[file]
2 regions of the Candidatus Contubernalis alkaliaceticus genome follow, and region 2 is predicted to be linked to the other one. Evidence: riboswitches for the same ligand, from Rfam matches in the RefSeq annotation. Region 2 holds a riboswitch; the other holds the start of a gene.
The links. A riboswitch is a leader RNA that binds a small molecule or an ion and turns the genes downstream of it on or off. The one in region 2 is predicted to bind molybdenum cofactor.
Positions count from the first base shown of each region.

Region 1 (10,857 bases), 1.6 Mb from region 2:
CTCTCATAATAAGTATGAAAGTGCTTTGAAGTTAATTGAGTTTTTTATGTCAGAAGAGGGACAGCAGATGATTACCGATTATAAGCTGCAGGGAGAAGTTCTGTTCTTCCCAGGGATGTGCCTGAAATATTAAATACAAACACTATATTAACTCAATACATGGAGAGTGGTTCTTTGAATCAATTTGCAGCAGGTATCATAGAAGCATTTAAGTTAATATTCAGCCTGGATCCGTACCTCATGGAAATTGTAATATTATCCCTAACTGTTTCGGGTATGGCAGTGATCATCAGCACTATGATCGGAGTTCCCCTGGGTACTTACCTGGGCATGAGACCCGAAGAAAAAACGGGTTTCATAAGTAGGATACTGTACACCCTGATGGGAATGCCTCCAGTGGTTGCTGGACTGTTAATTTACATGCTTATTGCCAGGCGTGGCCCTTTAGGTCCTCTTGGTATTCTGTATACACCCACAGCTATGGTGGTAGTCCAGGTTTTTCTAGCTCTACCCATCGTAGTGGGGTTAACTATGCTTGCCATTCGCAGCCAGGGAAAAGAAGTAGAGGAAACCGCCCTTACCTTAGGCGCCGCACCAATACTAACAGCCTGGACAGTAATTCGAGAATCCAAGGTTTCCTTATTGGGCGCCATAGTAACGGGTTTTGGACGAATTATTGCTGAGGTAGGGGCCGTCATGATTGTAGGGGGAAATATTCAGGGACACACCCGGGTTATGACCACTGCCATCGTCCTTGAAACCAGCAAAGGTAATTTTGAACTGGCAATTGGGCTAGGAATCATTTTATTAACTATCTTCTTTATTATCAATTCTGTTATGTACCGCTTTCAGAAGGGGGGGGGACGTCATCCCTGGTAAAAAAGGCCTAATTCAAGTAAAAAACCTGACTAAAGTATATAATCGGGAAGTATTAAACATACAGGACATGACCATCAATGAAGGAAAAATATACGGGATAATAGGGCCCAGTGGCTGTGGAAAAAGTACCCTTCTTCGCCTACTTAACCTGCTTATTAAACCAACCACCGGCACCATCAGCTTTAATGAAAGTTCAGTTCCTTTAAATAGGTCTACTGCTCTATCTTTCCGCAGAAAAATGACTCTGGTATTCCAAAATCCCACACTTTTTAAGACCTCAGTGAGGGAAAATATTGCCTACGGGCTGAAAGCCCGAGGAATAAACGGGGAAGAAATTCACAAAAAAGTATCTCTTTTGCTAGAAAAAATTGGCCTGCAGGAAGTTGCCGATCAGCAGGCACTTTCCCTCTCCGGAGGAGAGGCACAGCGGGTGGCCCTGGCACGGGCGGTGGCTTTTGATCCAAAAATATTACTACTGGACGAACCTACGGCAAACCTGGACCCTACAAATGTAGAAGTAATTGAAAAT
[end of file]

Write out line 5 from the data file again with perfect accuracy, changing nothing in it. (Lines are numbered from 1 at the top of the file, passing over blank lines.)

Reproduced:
CTCTCATAATAAGTATGAAAGTGCTTTGAAGTTAATTGAGTTTTTTATGTCAGAAGAGGGACAGCAGATGATTACCGATTATAAGCTGCAGGGAGAAGTTCTGTTCTTCCCAGGGATGTGCCTGAAATATTAAATACAAACACTATATTAACTCAATACATGGAGAGTGGTTCTTTGAATCAATTTGCAGCAGGTATCATAGAAGCATTTAAGTTAATATTCAGCCTGGATCCGTACCTCATGGAAATTGTAATATTATCCCTAACTGTTTCGGGTATGGCAGTGATCATCAGCACTATGATCGGAGTTCCCCTGGGTACTTACCTGGGCATGAGACCCGAAGAAAAAACGGGTTTCATAAGTAGGATACTGTACACCCTGATGGGAATGCCTCCAGTGGTTGCTGGACTGTTAATTTACATGCTTATTGCCAGGCGTGGCCCTTTAGGTCCTCTTGGTATTCTGTATACACCCACAGCTATGGTGGTAGTCCAGGTTTTTCTAGCTCTACCCATCGTAGTGGGGTTAACTATGCTTGCCATTCGCAGCCAGGGAAAAGAAGTAGAGGAAACCGCCCTTACCTTAGGCGCCGCACCAATACTAACAGCCTGGACAGTAATTCGAGAATCCAAGGTTTCCTTATTGGGCGCCATAGTAACGGGTTTTGGACGAATTATTGCTGAGGTAGGGGCCGTCATGATTGTAGGGGGAAATATTCAGGGACACACCCGGGTTATGACCACTGCCATCGTCCTTGAAACCAGCAAAGGTAATTTTGAACTGGCAATTGGGCTAGGAATCATTTTATTAACTATCTTCTTTATTATCAATTCTGTTATGTACCGCTTTCAGAAGGGGGGGGGACGTCATCCCTGGTAAAAAAGGCCTAATTCAAGTAAAAAACCTGACTAAAGTATATAATCGGGAAGTATTAAACATACAGGACATGACCATCAATGAAGGAAAAATATACGGGATAATAGGGCCCAGTGGCTGTGGAAAAAGTACCCTTCTTCGCCTACTTAACCTGCTTATTAAACCAACCACCGGCACCATCAGCTTTAATGAAAGTTCAGTTCCTTTAAATAGGTCTACTGCTCTATCTTTCCGCAGAAAAATGACTCTGGTATTCCAAAATCCCACACTTTTTAAGACCTCAGTGAGGGAAAATATTGCCTACGGGCTGAAAGCCCGAGGAATAAACGGGGAAGAAATTCACAAAAAAGTATCTCTTTTGCTAGAAAAAATTGGCCTGCAGGAAGTTGCCGATCAGCAGGCACTTTCCCTCTCCGGAGGAGAGGCACAGCGGGTGGCCCTGGCACGGGCGGTGGCTTTTGATCCAAAAATATTACTACTGGACGAACCTACGGCAAACCTGGACCCTACAAATGTAGAAGTAATTGAAAAT